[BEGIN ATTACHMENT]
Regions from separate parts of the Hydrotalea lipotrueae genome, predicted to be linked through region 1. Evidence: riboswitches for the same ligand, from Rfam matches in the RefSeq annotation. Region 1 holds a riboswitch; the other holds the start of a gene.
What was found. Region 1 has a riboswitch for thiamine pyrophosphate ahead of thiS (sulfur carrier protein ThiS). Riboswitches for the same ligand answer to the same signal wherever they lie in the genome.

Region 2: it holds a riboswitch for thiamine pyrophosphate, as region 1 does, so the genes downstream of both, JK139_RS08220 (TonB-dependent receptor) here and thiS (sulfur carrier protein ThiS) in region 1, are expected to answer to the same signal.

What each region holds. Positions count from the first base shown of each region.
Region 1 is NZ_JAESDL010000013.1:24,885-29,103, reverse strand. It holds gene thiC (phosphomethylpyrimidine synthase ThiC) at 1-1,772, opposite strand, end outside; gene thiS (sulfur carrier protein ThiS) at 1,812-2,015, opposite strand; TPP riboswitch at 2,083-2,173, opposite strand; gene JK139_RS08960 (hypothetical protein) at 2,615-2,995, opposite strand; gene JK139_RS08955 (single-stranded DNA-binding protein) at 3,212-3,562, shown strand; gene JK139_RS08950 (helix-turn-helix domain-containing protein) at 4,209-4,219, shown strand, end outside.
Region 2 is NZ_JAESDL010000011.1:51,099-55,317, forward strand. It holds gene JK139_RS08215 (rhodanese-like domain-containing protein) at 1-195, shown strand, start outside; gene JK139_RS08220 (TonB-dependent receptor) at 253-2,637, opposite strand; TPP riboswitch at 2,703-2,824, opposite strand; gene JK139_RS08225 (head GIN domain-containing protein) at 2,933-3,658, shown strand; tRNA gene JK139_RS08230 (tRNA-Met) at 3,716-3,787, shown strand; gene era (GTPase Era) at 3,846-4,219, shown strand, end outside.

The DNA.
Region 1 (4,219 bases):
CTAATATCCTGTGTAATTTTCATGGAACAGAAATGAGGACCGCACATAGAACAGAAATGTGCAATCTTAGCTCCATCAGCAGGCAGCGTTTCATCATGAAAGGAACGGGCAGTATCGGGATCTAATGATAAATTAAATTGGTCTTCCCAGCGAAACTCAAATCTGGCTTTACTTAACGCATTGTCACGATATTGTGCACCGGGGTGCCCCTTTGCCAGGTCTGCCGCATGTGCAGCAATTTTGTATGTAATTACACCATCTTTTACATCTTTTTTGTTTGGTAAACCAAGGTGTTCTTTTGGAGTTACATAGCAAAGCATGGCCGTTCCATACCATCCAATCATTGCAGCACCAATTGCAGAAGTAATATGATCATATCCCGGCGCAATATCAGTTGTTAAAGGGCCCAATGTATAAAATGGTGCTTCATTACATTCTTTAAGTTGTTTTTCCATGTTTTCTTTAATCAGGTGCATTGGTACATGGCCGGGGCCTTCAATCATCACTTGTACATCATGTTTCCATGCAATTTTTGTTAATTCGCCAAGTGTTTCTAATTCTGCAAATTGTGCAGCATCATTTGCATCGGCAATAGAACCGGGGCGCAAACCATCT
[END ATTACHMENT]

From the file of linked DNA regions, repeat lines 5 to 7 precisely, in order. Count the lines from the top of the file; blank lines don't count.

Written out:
Region 1 is NZ_JAESDL010000013.1:24,885-29,103, reverse strand. It holds gene thiC (phosphomethylpyrimidine synthase ThiC) at 1-1,772, opposite strand, end outside; gene thiS (sulfur carrier protein ThiS) at 1,812-2,015, opposite strand; TPP riboswitch at 2,083-2,173, opposite strand; gene JK139_RS08960 (hypothetical protein) at 2,615-2,995, opposite strand; gene JK139_RS08955 (single-stranded DNA-binding protein) at 3,212-3,562, shown strand; gene JK139_RS08950 (helix-turn-helix domain-containing protein) at 4,209-4,219, shown strand, end outside.
Region 2 is NZ_JAESDL010000011.1:51,099-55,317, forward strand. It holds gene JK139_RS08215 (rhodanese-like domain-containing protein) at 1-195, shown strand, start outside; gene JK139_RS08220 (TonB-dependent receptor) at 253-2,637, opposite strand; TPP riboswitch at 2,703-2,824, opposite strand; gene JK139_RS08225 (head GIN domain-containing protein) at 2,933-3,658, shown strand; tRNA gene JK139_RS08230 (tRNA-Met) at 3,716-3,787, shown strand; gene era (GTPase Era) at 3,846-4,219, shown strand, end outside.

The DNA.